New consumer rights must be submitted as “verifiable requests” as determined in the CCPA for the rights to deletion and to disclosure, referring to the specific right which is being requested.

Download the Guide - Break down the major tasks you need to complete for CPRA  compliance.

Automated Decision Making and Information of Minors

The CPRA determined that companies collecting personally identifiable information of consumers are required to clearly and transparently inform them when they employ automated decision-making technology.

The CPRA beefs up punishments for breaches involving children’s data. Any administrative fines are three times as much for kids’ PII. Additionally, the law also will affect how consent is managed and obtained by regulated companies, allowing parents to have more control over the personal information of their children.

Other changes introduced by the CPRA

The sections above only include some of the most significant updates slated to come with the passing of the CPRA. Some other notable changes include:

  • The obligation of companies to protect privacy rights of their employees and independent contractors. Businesses are explicitly obligated to protect their employee’s data privacy, but there are some minor distinctions between their privacy and how consumers’ privacy is handled.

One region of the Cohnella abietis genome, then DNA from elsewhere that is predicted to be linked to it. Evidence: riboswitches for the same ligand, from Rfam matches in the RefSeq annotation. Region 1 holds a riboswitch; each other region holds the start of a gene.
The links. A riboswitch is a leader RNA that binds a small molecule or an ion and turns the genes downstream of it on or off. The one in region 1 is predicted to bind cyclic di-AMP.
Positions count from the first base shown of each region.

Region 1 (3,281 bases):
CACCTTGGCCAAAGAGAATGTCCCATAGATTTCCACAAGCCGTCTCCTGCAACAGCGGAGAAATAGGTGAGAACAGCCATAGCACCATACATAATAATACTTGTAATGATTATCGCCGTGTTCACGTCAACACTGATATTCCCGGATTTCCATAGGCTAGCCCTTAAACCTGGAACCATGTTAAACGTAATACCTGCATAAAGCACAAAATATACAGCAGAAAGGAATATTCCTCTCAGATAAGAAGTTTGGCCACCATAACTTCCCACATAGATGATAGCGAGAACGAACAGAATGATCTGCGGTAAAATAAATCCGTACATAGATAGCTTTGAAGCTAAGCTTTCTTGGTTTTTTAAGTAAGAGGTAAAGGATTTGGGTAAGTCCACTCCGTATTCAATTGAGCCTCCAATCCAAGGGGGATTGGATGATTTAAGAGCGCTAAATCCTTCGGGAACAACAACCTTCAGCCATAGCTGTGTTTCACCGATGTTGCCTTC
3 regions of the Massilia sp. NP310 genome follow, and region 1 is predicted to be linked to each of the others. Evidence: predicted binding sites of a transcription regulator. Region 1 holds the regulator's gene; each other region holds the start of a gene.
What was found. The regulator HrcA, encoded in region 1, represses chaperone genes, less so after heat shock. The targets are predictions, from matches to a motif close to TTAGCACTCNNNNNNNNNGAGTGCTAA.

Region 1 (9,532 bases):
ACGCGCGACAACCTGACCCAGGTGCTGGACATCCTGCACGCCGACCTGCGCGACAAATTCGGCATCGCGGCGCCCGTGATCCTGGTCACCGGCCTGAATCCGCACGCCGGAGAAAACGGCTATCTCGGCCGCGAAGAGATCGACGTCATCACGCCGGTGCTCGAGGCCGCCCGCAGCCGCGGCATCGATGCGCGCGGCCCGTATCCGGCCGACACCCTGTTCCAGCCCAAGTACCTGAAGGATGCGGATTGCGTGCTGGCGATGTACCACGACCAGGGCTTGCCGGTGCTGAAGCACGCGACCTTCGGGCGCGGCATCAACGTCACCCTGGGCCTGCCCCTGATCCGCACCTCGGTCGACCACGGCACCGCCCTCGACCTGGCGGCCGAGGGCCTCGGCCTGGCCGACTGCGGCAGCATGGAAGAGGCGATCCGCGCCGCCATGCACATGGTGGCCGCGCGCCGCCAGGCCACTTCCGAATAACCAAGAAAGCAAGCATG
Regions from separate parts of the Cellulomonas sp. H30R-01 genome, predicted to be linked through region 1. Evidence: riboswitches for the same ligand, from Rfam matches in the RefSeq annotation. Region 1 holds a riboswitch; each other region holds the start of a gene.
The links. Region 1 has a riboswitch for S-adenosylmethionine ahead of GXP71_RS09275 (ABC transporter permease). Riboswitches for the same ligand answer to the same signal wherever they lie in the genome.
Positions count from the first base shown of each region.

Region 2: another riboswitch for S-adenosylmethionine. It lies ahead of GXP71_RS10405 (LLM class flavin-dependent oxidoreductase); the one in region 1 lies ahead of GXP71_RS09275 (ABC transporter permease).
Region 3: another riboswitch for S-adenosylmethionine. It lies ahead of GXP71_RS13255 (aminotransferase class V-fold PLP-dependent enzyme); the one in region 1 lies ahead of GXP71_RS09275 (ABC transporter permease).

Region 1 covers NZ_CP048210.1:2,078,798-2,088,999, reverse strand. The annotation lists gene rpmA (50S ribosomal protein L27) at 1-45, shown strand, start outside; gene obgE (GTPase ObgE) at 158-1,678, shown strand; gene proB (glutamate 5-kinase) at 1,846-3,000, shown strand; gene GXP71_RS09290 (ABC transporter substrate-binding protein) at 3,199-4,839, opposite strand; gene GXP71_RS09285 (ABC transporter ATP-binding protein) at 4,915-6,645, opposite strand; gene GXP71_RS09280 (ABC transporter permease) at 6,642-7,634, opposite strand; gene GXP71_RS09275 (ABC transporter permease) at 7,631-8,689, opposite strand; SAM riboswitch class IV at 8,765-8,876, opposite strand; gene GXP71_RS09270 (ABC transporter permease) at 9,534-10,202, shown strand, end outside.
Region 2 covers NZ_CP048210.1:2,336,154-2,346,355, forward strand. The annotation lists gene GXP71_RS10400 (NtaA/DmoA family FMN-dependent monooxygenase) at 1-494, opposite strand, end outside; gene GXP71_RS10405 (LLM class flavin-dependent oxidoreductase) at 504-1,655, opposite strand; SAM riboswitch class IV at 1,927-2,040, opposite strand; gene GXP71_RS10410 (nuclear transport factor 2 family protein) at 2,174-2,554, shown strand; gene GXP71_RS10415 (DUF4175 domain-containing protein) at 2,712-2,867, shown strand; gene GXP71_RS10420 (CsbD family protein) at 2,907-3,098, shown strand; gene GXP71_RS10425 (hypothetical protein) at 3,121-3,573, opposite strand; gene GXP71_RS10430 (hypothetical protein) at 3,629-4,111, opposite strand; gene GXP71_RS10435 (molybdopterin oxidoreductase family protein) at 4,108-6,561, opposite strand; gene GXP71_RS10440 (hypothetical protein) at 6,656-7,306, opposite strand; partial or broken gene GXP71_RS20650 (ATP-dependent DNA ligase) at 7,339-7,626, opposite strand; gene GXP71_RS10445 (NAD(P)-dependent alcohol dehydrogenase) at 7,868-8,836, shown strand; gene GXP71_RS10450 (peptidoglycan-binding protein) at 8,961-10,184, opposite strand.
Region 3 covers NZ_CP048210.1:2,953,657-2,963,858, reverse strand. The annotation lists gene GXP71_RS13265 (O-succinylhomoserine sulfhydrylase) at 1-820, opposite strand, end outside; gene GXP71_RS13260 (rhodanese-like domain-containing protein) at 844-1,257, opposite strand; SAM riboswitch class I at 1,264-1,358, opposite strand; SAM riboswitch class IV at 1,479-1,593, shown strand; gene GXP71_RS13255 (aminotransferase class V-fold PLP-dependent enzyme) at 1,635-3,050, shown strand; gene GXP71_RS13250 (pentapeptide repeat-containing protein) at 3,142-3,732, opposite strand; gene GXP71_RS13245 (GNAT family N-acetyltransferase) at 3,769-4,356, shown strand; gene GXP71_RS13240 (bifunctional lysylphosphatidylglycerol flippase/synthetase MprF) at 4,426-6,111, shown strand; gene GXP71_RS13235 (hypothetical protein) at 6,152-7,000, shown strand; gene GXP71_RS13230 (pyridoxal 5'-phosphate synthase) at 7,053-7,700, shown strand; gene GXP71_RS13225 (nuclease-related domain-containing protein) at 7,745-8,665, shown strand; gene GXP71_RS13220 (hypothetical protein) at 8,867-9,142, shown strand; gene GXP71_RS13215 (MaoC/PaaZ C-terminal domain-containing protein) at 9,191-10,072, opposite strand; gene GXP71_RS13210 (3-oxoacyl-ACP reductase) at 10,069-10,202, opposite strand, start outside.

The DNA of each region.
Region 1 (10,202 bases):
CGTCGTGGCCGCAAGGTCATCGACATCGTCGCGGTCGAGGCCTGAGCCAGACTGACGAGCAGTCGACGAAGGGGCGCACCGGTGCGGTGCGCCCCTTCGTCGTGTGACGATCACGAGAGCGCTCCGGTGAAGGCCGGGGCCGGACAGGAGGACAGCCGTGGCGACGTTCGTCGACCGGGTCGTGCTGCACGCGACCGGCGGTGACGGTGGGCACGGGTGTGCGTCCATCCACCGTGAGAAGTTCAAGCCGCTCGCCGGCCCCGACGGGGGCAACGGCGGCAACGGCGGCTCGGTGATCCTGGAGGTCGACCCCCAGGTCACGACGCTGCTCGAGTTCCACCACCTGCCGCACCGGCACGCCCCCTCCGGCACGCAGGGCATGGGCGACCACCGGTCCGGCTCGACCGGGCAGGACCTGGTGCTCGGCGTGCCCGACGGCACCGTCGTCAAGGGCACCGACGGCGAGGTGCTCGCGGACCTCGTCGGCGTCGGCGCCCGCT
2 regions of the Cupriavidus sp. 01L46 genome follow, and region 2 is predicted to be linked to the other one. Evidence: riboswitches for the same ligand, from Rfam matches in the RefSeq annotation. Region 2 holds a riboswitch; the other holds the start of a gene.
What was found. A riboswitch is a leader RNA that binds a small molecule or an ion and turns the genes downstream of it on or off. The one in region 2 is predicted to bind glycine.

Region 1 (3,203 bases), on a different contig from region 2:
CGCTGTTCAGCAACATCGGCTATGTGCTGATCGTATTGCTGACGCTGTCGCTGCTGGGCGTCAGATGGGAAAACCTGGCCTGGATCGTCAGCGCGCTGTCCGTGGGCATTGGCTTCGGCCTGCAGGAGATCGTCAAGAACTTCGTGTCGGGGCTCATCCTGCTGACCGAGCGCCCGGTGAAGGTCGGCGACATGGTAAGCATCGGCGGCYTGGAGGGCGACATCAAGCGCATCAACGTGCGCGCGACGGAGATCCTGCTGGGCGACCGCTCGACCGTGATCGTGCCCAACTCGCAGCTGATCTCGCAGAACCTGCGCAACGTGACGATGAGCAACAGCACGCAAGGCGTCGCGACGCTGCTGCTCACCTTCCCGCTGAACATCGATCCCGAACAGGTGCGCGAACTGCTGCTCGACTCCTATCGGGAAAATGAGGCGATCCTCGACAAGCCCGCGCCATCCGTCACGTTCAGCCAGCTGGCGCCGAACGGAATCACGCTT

• Lawyers love defining words. They took the CPRA as an opportunity to redefine some key terms. These include the meaning and scope of the term “business” in the CCPA, what a “breach” includes and the reparation or “cure” thereof.
  • Grant flexibility to the created agency to keep the privacy laws up to date over time, in an attempt to keep the law current and applicable.
  • Give the agency authority to prevent future attempts by businesses to circumvent or otherwise not comply with the CPRA. This is an important wrinkle, as nefarious actors tried to undermine the level of protection granted to consumer privacy as soon as CCPA 1.0 was passed.

There’s No Time to Waste

If the bill passes, businesses will have a year to prepare. The law will technically become January 1, 2023 and become enforceable on July 1, 2023. BUT, the bill would apply over personal information collected by companies on or after January 1, 2022.

A year and a half to prepare for new privacy regulations might sound like a long time to you and me, but these new rules can get complicated fast at larger organizations. That’s why we’d recommend that you get a platform like Osano that keeps your privacy compliance up to date as the laws change.

Update - June 26th, 2020

CPRA has qualified for listing on November's general election ballot. The National Law Review has a good writeup about the ballot qualification. Caliornian's have overwhelmingly voiced their support for this initiative and it is widely expected to become law. 

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About The Author · Miguel Rodriguez

Miguel is the managing director at the law firm Estudio Juridico Rodriguez in Bolivia. Miguel focuses on IT and data privacy law in Latin & South America.